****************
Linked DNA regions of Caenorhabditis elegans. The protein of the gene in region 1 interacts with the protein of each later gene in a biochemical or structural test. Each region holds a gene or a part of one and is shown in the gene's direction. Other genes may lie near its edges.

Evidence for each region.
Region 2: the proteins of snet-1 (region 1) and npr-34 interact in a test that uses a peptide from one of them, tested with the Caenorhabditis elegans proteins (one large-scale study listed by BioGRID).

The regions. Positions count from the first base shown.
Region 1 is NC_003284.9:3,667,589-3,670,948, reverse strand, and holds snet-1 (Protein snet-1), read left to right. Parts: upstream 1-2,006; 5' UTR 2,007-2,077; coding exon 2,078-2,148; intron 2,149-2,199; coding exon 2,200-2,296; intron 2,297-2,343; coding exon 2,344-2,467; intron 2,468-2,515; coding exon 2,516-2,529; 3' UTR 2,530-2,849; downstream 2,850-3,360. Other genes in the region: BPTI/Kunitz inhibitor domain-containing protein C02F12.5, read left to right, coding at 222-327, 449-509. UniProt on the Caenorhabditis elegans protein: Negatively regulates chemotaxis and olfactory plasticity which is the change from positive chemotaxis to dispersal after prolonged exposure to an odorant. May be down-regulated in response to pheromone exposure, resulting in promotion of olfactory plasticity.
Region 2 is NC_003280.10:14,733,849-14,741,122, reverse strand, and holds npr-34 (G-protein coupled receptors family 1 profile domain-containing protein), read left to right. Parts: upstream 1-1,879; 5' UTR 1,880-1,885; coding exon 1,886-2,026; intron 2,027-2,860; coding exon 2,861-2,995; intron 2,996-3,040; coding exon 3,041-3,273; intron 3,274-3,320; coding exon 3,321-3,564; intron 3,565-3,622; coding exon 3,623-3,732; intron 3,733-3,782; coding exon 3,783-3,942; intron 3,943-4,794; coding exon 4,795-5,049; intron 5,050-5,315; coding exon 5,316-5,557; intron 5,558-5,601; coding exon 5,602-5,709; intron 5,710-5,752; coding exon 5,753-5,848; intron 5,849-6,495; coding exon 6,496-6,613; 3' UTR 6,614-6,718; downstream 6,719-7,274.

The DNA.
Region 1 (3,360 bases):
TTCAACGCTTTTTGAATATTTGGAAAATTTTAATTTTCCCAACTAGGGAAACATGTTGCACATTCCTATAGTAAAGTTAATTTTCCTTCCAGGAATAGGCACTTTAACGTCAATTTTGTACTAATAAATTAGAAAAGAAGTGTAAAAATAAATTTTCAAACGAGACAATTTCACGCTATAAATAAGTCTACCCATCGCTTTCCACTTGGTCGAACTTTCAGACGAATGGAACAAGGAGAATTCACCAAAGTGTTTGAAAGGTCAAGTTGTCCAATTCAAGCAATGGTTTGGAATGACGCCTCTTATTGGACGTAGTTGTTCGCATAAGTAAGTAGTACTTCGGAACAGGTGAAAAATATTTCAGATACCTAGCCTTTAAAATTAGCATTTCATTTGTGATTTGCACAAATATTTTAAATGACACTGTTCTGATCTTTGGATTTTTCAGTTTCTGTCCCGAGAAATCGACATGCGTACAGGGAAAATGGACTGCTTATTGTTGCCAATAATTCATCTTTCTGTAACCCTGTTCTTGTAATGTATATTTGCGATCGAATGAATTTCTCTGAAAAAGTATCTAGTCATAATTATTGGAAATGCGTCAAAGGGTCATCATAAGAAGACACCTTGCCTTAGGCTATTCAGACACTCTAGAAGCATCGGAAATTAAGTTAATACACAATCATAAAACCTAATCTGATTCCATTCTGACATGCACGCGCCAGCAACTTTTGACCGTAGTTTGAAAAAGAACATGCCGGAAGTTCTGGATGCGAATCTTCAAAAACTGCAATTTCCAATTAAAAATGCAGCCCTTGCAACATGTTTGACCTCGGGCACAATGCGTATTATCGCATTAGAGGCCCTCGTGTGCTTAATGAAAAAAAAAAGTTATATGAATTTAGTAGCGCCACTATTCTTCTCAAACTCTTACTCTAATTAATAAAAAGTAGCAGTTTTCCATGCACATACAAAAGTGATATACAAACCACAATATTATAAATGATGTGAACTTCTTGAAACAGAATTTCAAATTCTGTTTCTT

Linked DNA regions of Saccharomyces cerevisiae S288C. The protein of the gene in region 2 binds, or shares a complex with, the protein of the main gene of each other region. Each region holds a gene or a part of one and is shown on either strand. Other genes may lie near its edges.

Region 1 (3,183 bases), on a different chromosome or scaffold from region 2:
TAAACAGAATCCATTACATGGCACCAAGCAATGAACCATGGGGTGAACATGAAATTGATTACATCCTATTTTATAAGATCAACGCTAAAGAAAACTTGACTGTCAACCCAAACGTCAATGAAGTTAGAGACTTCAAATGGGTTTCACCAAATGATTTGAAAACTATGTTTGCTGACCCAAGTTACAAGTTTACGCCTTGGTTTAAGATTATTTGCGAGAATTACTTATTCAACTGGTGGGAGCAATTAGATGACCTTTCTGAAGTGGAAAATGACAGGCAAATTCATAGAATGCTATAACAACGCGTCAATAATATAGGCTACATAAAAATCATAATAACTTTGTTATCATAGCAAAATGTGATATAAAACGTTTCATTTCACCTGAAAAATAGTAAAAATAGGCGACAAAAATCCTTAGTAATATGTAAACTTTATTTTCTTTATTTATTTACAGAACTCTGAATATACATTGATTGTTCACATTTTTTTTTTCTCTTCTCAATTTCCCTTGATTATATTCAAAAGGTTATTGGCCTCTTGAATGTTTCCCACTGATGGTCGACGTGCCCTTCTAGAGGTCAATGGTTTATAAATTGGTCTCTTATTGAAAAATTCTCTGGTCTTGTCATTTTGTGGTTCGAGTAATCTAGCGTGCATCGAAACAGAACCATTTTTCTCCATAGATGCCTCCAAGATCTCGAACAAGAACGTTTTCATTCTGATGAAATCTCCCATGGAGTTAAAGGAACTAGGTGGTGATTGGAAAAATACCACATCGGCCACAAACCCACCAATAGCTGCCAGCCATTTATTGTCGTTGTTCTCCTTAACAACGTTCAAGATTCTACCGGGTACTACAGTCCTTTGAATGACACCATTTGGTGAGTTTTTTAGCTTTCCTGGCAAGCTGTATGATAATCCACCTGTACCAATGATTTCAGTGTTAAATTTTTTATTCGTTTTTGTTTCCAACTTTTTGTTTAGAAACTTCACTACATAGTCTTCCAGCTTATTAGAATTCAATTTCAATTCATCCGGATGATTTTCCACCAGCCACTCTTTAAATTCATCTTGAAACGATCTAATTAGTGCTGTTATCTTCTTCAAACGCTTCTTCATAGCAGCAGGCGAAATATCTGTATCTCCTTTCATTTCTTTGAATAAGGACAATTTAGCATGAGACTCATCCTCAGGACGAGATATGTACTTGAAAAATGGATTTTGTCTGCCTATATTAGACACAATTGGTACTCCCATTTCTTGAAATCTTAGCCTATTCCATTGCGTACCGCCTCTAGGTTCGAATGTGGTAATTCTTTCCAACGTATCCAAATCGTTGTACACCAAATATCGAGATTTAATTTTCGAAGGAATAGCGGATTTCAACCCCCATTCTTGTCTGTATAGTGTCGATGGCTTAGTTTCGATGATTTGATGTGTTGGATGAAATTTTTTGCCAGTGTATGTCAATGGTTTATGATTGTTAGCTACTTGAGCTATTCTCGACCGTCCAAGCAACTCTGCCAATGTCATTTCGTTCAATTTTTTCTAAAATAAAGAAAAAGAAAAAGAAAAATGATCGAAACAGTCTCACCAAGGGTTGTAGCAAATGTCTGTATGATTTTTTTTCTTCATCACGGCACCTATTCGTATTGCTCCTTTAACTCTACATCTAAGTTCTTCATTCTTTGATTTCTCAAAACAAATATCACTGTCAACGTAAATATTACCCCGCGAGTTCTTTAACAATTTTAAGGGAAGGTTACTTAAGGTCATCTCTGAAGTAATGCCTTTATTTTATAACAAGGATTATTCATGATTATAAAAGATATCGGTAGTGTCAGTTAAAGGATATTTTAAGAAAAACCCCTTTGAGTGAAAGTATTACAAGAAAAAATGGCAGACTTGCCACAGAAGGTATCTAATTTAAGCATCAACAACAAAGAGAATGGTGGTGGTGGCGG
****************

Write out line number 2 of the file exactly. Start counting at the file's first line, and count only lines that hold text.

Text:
Evidence for each region.